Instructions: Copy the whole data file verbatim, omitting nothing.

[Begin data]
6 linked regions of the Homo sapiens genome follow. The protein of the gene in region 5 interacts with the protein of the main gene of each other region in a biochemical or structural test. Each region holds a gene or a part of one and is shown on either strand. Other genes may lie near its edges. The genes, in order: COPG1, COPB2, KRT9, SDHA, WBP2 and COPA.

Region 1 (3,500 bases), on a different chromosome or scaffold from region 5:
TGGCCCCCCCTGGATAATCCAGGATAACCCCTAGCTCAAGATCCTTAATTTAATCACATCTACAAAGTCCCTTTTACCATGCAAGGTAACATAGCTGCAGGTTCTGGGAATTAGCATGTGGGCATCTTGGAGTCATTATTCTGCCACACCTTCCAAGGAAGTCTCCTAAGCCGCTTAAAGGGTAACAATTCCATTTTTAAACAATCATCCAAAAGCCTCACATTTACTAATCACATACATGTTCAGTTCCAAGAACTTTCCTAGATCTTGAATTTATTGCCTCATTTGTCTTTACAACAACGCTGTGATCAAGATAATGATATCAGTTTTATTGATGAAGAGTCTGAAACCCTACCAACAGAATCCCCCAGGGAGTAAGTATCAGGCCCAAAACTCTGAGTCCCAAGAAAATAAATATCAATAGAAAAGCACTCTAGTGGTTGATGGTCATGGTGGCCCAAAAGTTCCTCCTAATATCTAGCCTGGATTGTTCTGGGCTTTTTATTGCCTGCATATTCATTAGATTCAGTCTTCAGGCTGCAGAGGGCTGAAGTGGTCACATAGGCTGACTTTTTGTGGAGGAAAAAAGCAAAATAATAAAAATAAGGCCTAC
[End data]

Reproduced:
6 linked regions of the Homo sapiens genome follow. The protein of the gene in region 5 interacts with the protein of the main gene of each other region in a biochemical or structural test. Each region holds a gene or a part of one and is shown on either strand. Other genes may lie near its edges. The genes, in order: COPG1, COPB2, KRT9, SDHA, WBP2 and COPA.

Region 1 (3,500 bases), on a different chromosome or scaffold from region 5:
TGGCCCCCCCTGGATAATCCAGGATAACCCCTAGCTCAAGATCCTTAATTTAATCACATCTACAAAGTCCCTTTTACCATGCAAGGTAACATAGCTGCAGGTTCTGGGAATTAGCATGTGGGCATCTTGGAGTCATTATTCTGCCACACCTTCCAAGGAAGTCTCCTAAGCCGCTTAAAGGGTAACAATTCCATTTTTAAACAATCATCCAAAAGCCTCACATTTACTAATCACATACATGTTCAGTTCCAAGAACTTTCCTAGATCTTGAATTTATTGCCTCATTTGTCTTTACAACAACGCTGTGATCAAGATAATGATATCAGTTTTATTGATGAAGAGTCTGAAACCCTACCAACAGAATCCCCCAGGGAGTAAGTATCAGGCCCAAAACTCTGAGTCCCAAGAAAATAAATATCAATAGAAAAGCACTCTAGTGGTTGATGGTCATGGTGGCCCAAAAGTTCCTCCTAATATCTAGCCTGGATTGTTCTGGGCTTTTTATTGCCTGCATATTCATTAGATTCAGTCTTCAGGCTGCAGAGGGCTGAAGTGGTCACATAGGCTGACTTTTTGTGGAGGAAAAAAGCAAAATAATAAAAATAAGGCCTAC